If you have only two pennies,
spend the first on bread
and the other on hyacinths for your soul
Middle Eastern adage

A lot to ponder in the current controversy regarding the Detroit Institute of Arts and potential plans to auction off its historic art collection, considered among the most outstanding in the U.S. With the Motor City having filed for bankruptcy last month, among the options on the table is selling the DIA’s nearly $3 billion in artwork, including masterpieces by Henri Matisse, Vincent van Gogh, and Jan van Eyck, among many others. It’s made possible by the fact that the institution is owned by the city of Detroit and is just one of a very few public art museums sustained by government funds.

detroit industry fresco diego rivera
To the highest bidder? Diego Rivera’s “Detroit Industry” at the DIA

The outcry has spread far and wide. Last week, art blogs and websites across the country came together for “A Day for Detroit” to spread awareness about what’s at stake should plans go forward with the proposed sale.

For art aficionados, the issue may appear as pretty much of a no-brainer, but there are some complex aspects at play as well. Here’s a take from a contributor to Forbes, Tim Worstall:

“What is it that we’re supposed to care about? A few pieces of canvas, or real lives as they are actually lived? Retired city workers getting the medical treatment they were promised for 40 years, or keep a few paintings that the well-to-do like to ‘ooh’ and ‘aah’ at? Get the ambulances back on the road, get cop cars to a 911 in under an hour, or please the arts establishment?”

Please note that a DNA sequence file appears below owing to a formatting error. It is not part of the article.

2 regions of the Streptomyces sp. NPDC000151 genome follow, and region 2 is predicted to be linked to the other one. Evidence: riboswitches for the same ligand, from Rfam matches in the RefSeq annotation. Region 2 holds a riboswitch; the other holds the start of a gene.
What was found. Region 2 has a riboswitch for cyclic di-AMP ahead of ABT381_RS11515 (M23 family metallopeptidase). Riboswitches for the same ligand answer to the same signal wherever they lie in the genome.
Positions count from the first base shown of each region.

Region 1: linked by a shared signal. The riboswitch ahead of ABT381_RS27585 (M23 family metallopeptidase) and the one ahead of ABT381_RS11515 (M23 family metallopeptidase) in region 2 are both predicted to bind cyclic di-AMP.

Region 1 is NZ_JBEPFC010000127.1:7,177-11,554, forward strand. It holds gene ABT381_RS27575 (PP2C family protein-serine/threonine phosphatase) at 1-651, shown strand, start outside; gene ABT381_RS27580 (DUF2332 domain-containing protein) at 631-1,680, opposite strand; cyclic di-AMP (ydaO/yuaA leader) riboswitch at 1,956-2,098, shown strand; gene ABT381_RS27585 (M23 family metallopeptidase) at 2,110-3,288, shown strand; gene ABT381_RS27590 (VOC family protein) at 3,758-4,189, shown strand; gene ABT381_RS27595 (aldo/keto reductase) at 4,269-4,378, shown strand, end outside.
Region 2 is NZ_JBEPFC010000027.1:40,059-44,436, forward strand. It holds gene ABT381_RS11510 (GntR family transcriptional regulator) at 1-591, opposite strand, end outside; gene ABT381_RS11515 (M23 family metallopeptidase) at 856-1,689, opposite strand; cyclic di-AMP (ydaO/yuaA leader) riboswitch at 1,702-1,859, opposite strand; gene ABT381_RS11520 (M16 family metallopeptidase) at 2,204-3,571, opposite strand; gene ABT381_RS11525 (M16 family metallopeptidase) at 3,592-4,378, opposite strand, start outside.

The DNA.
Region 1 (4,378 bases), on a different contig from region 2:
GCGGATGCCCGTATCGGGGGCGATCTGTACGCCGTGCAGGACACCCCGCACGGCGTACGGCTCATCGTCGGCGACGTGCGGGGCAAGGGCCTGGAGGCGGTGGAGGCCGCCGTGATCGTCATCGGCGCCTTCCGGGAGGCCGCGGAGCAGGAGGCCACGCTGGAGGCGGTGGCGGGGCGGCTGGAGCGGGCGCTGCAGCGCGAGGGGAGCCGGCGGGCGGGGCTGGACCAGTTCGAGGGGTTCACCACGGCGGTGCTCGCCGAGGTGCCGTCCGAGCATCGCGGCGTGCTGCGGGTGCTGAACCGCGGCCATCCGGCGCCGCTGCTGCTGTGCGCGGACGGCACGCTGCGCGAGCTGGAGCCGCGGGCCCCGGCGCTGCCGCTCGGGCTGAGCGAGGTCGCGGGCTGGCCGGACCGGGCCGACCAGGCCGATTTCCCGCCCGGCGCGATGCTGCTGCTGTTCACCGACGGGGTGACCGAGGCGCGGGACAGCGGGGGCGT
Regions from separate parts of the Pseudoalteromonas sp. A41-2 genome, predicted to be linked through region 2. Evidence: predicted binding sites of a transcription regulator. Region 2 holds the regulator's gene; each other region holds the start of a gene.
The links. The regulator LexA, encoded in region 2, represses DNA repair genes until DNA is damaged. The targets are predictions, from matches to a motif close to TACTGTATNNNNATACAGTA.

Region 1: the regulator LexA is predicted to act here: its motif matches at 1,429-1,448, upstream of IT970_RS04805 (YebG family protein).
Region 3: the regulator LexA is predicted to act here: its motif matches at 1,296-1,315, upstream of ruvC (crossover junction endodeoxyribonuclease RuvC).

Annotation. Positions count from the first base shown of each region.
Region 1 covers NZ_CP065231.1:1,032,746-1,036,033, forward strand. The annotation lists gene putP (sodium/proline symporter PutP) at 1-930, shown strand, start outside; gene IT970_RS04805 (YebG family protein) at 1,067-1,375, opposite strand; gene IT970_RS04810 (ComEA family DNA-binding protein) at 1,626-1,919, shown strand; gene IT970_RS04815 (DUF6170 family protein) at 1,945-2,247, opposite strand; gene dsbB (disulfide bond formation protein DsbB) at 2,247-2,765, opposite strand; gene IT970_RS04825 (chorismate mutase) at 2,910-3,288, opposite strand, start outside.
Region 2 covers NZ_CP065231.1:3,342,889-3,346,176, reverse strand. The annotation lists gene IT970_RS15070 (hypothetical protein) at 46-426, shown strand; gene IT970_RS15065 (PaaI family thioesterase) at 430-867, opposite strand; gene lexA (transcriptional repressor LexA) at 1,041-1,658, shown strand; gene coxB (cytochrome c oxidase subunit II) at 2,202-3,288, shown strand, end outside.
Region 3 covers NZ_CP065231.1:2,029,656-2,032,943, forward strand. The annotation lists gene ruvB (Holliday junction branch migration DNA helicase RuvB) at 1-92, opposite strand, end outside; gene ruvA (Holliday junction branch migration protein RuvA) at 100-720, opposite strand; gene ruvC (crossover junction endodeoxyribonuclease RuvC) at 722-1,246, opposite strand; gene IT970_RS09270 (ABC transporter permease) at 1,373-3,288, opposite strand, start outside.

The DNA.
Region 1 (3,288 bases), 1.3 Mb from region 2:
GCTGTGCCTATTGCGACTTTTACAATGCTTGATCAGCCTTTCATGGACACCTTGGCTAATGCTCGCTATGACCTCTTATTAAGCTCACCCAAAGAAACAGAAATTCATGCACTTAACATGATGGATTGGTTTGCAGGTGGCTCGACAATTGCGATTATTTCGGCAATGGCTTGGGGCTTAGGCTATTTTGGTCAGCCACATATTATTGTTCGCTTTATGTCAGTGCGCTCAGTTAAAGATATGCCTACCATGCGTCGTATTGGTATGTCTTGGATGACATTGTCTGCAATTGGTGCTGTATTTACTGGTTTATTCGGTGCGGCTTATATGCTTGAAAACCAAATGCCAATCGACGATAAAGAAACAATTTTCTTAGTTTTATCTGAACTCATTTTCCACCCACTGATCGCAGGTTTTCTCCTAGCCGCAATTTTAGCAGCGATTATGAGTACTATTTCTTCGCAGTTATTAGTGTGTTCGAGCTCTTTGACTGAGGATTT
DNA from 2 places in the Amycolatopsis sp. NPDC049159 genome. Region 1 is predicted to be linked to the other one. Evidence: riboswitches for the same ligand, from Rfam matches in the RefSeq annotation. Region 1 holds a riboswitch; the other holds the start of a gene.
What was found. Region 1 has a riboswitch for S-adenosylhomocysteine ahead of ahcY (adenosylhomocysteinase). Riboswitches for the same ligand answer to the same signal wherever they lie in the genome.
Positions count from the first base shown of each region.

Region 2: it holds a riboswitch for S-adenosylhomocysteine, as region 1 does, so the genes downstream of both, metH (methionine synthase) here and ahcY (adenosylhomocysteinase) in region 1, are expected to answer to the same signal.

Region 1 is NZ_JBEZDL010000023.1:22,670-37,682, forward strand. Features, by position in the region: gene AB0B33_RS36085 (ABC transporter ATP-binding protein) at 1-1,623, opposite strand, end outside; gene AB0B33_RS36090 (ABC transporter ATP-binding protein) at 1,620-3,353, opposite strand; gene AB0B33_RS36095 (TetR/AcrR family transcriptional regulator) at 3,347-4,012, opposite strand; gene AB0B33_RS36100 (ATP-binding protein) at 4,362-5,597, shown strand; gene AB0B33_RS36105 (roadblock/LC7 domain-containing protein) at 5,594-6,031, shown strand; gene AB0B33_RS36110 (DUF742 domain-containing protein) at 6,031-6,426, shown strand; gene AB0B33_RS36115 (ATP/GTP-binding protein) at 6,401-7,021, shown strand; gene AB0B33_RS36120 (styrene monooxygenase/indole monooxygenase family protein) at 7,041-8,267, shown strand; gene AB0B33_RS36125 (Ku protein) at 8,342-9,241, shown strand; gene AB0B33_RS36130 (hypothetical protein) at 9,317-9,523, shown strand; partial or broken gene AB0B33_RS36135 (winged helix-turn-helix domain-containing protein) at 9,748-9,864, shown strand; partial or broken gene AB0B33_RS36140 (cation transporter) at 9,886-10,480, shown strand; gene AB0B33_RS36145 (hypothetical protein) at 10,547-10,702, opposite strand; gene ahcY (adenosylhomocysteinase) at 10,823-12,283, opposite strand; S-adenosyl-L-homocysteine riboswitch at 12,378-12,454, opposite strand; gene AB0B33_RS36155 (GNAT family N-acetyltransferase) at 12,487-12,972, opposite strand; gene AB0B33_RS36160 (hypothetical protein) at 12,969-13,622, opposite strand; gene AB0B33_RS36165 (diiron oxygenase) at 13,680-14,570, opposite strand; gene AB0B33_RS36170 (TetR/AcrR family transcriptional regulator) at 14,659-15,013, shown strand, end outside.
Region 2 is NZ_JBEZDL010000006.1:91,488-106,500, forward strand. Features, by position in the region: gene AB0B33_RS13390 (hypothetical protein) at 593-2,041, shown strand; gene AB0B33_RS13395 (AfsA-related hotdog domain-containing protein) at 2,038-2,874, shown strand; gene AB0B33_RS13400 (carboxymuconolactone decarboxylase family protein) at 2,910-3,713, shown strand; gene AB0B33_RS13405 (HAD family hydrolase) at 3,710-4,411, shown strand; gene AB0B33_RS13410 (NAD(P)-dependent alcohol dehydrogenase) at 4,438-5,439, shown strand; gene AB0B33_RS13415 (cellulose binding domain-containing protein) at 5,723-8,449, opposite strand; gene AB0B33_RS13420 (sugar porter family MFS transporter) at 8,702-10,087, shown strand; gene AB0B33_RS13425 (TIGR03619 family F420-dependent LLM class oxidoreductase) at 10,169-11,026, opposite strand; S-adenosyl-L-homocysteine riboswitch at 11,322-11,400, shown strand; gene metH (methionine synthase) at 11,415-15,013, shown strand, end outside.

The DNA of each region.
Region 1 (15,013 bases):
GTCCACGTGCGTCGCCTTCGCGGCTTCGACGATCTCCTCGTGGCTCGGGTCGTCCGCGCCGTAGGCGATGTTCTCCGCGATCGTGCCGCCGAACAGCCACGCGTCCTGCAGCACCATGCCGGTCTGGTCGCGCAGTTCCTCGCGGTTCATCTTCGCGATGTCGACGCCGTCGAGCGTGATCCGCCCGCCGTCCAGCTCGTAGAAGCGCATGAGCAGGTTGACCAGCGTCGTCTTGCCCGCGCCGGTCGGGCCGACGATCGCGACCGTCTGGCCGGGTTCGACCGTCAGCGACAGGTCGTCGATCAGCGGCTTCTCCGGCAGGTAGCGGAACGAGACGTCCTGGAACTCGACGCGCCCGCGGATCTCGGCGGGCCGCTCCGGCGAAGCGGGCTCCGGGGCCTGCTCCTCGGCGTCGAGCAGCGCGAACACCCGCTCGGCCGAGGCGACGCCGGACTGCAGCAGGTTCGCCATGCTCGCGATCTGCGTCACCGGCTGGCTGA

The argument can’t be easily discounted, or as Peter Schjeldahl wrote in the The New Yorker (he’s since retracted the comment): “Art will survive. The pensioner will not.”

And one can harken back to a thought from the German playwright and poet, Bertolt Brecht: “food first” — art comes second. (I guess if I had a Picasso in the living room, and a family that needed to be fed, that decision would be a no-brainer also.)

Yet what about the less obviously quantifiable ramifications of the loss of such a cultural bastion on the soul of a community? In an environment as deeply troubled as Detroit, will doing away with this legendary oasis of beauty and inspiration truly be a beneficial solution in the long term? (The facility would face almost-certain closure.)

In an article that argues quite persuasively for the privatization of the museum as a logical alternative, Jordan Ballor quotes a 19th-Century theologian, Abraham Kuyper: “The motive of art comes to us not from what exists, but from the notion that there is something higher, something nobler, something richer, and that what exists corresponds only partially to all of this.”

Clearly many sides to the debate, but I’ll have to go with the one that understands the disquiet at the possible gutting of an iconic cultural institution. If art is at the heart of what allows any civilization to thrive, that proverbial “hyacinth” for the soul is surely worth more than a penny — or two.